Skip to content

Advertisement

  • Case Report
  • Open Access

Rectal cancer developing from an anastomotic site 18 years after resection due to intussusception caused by Peutz-Jeghers polyposis in a 31-year-old man: a case report

  • 1Email author,
  • 1,
  • 2,
  • 2 and
  • 1
Surgical Case Reports20184:110

https://doi.org/10.1186/s40792-018-0519-z

  • Received: 11 June 2018
  • Accepted: 30 August 2018
  • Published:

Abstract

Background

Peutz-Jeghers syndrome (PJS) is an autosomal dominant disorder characterized by hamartomatous polyposis of the gastrointestinal tract. It is associated with a high risk of malignancy in the gastrointestinal tract, as well as in other organs. We report a case of colon cancer at the anastomotic site that occurred 18 years after high anterior resection of the rectum for intussusception caused by Peutz-Jeghers polyposis.

Case presentation

A 31-year-old man with PJS, who had undergone high anterior resection of the rectum for intussusception at the age of 12, presented to our hospital complaining of hematochezia. Colonoscopy revealed a hemorrhagic tumor protruding from the anastomotic site, which was histologically diagnosed as an adenocarcinoma. We performed a low anterior resection of the rectum including the anastomotic site, with combined resection of the strongly adherent ileum. Histological examination revealed that the adenocarcinoma had developed from the submucosal area, where the normal rectal mucosa had been incorporated into the stromal and bone tissues, resulting in heterotopic ossification in the anastomotic region. These findings suggested that the reconstructive surgical procedure or postoperative complications, such as anastomotic leakage, had formed the cavity where the cancer had developed.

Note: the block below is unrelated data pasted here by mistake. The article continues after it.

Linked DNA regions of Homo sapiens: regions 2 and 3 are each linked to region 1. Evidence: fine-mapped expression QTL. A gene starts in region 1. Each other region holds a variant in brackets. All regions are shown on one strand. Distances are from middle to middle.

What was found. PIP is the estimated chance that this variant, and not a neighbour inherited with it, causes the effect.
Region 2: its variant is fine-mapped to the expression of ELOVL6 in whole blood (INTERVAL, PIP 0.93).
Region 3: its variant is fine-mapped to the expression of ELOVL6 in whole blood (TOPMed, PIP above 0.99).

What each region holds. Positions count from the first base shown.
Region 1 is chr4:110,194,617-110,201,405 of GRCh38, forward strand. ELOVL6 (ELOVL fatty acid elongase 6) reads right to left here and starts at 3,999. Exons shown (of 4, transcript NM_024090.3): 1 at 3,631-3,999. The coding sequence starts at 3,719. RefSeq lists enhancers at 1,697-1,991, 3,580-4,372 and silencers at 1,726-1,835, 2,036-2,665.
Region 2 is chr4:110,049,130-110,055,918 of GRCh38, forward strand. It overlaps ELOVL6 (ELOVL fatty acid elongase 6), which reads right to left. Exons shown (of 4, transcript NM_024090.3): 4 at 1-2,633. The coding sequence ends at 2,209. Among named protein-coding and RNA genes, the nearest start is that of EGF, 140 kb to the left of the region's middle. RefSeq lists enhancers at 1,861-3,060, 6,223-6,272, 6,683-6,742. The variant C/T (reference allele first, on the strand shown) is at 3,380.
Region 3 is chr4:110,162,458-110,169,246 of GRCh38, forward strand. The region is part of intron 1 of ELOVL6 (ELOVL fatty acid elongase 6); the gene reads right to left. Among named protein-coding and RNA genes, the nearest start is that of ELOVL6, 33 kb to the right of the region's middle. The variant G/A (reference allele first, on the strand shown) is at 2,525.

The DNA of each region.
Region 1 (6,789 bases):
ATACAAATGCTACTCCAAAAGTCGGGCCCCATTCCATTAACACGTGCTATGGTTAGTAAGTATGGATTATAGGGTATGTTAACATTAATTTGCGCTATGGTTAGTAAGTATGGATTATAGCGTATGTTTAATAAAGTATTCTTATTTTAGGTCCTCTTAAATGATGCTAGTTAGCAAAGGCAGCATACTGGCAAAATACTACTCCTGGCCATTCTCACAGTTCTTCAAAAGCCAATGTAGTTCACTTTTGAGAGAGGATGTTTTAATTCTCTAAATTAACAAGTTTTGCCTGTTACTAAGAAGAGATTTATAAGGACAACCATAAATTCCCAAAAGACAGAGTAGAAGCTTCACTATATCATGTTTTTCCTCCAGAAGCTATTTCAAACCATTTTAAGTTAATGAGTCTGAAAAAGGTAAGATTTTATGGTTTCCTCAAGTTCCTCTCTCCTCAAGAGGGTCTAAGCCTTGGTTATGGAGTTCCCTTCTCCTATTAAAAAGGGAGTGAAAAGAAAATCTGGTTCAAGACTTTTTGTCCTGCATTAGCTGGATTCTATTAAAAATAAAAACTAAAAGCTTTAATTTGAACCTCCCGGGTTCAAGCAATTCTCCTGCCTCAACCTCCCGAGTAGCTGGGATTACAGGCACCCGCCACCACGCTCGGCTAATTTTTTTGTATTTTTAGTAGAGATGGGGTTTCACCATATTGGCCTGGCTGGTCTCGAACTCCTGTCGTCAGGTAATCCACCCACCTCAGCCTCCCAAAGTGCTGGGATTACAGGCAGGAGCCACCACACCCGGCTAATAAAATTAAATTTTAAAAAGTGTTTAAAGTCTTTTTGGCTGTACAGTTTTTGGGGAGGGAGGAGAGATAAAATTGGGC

Conclusions

We concluded that the cancer might be derived from the rectal mucosa with malignant potential that was present in the anastomotic region and exacerbated by the presence of chronic inflammation in the cavity after the patient’s initial operation.

Keywords

  • Peutz-Jeghers syndrome
  • Rectal cancer
  • Anastomotic site
  • Heterotopic ossification

Background

Peutz-Jeghers syndrome (PJS) is an autosomal dominant disorder characterized by hamartomatous polyposis and mucocutaneous pigmentation [1]. Patients with PJS are at risk of developing malignant tumors in the gastrointestinal tract and/or other organs [2], although the mechanisms that lead to tumorigenesis in the gastrointestinal tract are unclear. The cumulative risk of colorectal cancer in patients with PJS between the ages of 15 and 64 years is 39%, and the relative risk is 84, resulting in an average age of 43 years in affected patients [2, 3]. Local recurrence after resection often occurs in malignant gastrointestinal cancers [4] but is rare in patients with benign tumors or other conditions, except in some cases of ulcerative colitis [5, 6]. Here, we report a case of rectal cancer in a young man with PJS that arose from the submucosal area of the anastomotic site of a prior high anterior resection of the rectum, which had been performed 18 years ago due to benign hamartomatous polyposis.

Case presentation